Rare Nephrology News

Disease Profile

Renal medullary carcinoma

Prevalence
Prevalence estimates on Rare Medical Network websites are calculated based on data available from numerous sources, including US and European government statistics, the NIH, Orphanet, and published epidemiologic studies. Rare disease population data is recognized to be highly variable, and based on a wide variety of source data and methodologies, so the prevalence data on this site should be assumed to be estimated and cannot be considered to be absolutely correct.

Unknown

Age of onset

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ICD-10

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Inheritance

Autosomal dominant A pathogenic variant in only one gene copy in each cell is sufficient to cause an autosomal dominant disease

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Autosomal recessive Pathogenic variants in both copies of each gene of the chromosome are needed to cause an autosomal recessive disease and observe the mutant phenotype

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X-linked
dominant X-linked dominant inheritance, sometimes referred to as X-linked dominance, is a mode of genetic inheritance by which a dominant gene is carried on the X chromosome.

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X-linked
recessive Pathogenic variants in both copies of a gene on the X chromosome cause an X-linked recessive disorder

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Mitochondrial or multigenic Mitochondrial genetic disorders can be caused by changes (mutations) in either the mitochondrial DNA or nuclear DNA that lead to dysfunction of the mitochondria and inadequate production of energy.

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Multigenic or multifactor Inheritance involving many factors, of which at least one is genetic but none is of overwhelming importance, as in the causation of a disease by multiple genetic and environmental factors.

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Not applicable

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Other names (AKA)

Kidney Medullary Carcinoma

Categories

Kidney and Urinary Diseases

Summary

Renal medullary carcinoma is a rare kidney cancer that mostly affects young people with African ancestry.[1] The tumor develops in the medulla of the kidney. The first sign is often blood in the urine (hematuria). Patients may also develop flank pain or feel a lump in the abdomen that is usually on the right side of the body. Having sickle cell trait is a risk factor for developing renal medullary carcinoma. Treatment options include surgery to take out part or all of the kidney (radical nephrectomy), chemotherapy, and palliative radiation therapy. In most cases, the disease is advanced when the diagnosis is made and has spread to other parts of the body (metastasis).[2][3]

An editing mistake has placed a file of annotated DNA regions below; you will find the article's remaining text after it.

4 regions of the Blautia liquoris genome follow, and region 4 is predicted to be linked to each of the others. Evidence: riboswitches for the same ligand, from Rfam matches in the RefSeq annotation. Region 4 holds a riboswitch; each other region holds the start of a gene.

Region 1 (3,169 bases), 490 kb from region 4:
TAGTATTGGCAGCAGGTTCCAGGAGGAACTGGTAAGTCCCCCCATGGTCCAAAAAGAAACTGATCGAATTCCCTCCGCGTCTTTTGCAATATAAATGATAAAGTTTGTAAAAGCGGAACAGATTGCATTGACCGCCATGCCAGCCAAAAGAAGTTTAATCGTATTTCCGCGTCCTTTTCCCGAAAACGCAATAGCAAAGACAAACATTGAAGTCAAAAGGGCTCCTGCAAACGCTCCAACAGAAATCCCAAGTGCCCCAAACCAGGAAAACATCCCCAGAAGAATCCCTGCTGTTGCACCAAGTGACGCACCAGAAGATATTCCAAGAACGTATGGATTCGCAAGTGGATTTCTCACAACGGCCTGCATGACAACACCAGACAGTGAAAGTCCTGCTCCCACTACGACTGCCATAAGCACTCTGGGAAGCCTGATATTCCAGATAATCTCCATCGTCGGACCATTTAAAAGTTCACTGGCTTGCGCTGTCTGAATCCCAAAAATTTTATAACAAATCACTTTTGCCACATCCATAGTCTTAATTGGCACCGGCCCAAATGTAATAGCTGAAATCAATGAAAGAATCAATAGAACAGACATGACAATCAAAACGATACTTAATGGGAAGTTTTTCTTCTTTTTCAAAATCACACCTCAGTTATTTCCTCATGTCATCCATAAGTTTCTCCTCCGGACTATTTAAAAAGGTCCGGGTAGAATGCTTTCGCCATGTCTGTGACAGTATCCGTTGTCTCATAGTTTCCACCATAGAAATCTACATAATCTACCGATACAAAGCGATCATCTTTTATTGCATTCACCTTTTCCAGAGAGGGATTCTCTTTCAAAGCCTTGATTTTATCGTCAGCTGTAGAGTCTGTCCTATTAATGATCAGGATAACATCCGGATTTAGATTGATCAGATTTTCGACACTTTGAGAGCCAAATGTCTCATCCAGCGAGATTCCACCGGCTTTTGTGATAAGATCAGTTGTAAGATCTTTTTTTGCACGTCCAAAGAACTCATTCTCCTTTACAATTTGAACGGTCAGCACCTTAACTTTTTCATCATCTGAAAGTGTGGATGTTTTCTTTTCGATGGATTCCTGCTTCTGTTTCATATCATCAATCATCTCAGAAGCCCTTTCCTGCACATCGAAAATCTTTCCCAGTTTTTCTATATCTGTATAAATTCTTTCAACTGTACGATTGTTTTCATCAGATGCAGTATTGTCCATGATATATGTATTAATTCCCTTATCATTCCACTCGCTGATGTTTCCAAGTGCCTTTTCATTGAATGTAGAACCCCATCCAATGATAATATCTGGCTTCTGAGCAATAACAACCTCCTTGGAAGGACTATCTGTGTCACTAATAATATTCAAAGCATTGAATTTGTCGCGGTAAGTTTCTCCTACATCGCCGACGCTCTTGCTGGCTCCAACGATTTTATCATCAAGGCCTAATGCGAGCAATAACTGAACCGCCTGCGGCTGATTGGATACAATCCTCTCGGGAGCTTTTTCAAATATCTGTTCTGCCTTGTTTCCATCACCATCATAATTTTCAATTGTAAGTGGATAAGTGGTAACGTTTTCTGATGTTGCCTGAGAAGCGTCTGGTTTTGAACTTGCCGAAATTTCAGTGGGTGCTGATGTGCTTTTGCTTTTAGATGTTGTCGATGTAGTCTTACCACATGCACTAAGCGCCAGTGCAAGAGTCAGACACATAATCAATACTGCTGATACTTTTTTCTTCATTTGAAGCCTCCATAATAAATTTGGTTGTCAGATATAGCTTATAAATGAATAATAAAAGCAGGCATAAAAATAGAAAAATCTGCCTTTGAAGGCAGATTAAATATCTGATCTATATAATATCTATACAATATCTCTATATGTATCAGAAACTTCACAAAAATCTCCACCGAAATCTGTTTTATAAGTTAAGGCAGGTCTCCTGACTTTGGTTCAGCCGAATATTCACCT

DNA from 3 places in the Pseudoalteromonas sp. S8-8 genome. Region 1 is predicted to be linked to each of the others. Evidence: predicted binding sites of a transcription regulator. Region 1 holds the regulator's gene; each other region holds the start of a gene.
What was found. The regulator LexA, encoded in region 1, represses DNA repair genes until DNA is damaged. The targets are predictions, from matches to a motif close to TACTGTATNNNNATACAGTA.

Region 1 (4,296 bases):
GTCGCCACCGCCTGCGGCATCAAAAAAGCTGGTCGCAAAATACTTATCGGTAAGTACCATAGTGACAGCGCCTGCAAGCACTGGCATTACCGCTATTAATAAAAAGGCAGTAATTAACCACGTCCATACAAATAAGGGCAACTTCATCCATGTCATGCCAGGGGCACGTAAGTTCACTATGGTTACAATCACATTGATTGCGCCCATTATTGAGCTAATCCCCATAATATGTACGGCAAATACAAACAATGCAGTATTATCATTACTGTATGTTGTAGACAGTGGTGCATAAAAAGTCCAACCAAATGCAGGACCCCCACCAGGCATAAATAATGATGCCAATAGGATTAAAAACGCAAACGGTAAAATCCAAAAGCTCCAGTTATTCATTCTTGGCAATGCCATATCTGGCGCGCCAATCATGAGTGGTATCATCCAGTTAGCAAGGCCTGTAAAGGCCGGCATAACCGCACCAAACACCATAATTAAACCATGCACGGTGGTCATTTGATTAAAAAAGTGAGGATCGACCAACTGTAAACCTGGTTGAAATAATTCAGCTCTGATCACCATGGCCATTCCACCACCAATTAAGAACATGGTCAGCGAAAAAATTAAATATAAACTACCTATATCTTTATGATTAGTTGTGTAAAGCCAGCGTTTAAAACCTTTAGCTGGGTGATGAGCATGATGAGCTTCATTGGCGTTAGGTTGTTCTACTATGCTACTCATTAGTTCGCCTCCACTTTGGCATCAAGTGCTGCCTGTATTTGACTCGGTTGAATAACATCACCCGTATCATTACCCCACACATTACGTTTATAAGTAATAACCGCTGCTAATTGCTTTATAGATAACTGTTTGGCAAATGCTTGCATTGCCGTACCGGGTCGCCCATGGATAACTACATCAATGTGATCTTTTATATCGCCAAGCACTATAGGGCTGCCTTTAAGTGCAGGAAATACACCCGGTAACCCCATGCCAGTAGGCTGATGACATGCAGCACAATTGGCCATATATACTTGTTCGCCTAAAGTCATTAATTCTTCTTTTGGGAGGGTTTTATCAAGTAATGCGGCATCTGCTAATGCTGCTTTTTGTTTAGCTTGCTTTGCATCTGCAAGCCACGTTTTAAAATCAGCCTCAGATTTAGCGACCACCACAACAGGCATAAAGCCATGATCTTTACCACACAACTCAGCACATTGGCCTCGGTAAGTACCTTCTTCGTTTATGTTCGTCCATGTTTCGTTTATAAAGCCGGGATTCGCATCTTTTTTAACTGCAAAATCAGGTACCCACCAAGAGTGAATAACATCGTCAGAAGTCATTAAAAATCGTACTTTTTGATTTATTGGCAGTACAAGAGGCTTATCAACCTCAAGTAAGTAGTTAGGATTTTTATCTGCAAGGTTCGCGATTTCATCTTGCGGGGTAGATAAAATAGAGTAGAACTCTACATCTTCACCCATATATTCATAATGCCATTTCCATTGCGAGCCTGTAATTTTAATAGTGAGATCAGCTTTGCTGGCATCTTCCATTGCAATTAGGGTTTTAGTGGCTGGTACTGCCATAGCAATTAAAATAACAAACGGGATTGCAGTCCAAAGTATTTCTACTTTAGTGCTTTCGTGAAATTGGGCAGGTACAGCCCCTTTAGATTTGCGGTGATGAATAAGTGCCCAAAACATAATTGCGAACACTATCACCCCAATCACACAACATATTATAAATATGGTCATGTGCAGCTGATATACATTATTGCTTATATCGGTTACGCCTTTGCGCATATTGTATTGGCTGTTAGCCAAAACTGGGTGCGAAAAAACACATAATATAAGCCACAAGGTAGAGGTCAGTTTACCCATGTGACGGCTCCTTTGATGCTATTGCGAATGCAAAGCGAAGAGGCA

Organizations

Support and advocacy groups can help you connect with other patients and families, and they can provide valuable services. Many develop patient-centered information and are the driving force behind research for better treatments and possible cures. They can direct you to research, resources, and services. Many organizations also have experts who serve as medical advisors or provide lists of doctors/clinics. Visit the group’s website or contact them to learn about the services they offer. Inclusion on this list is not an endorsement by GARD.

Organizations Supporting this Disease

    Learn more

    These resources provide more information about this condition or associated symptoms. The in-depth resources contain medical and scientific language that may be hard to understand. You may want to review these resources with a medical professional.

    In-Depth Information

    • Orphanet is a European reference portal for information on rare diseases and orphan drugs. Access to this database is free of charge.

      References

      1. Kidney Medullary Carcinoma. NCI Thesaurus. https://ncim.nci.nih.gov/ncimbrowser/ConceptReport.jsp?dictionary=NCI Metathesaurus&code=CL448379. Accessed 12/1/2016.
      2. Alappan N, Marak CP, Chopra A, Joy PS, Dorokhova O & Guddati AK. Renal Medullary Cancer in a Patient with Sickle Cell Trait. Case Reports in Oncological Medicine, 2013, Article ID 129813. 2013; https://www.hindawi.com/journals/crionm/2013/129813/.
      3. Shah AY & cols. Management and Outcomes of Patients with Renal Medullary Carcinoma: A Multi-Center Collaborative Study. BJU Int. November 8, 2016; https://www.ncbi.nlm.nih.gov/pubmed/27860149.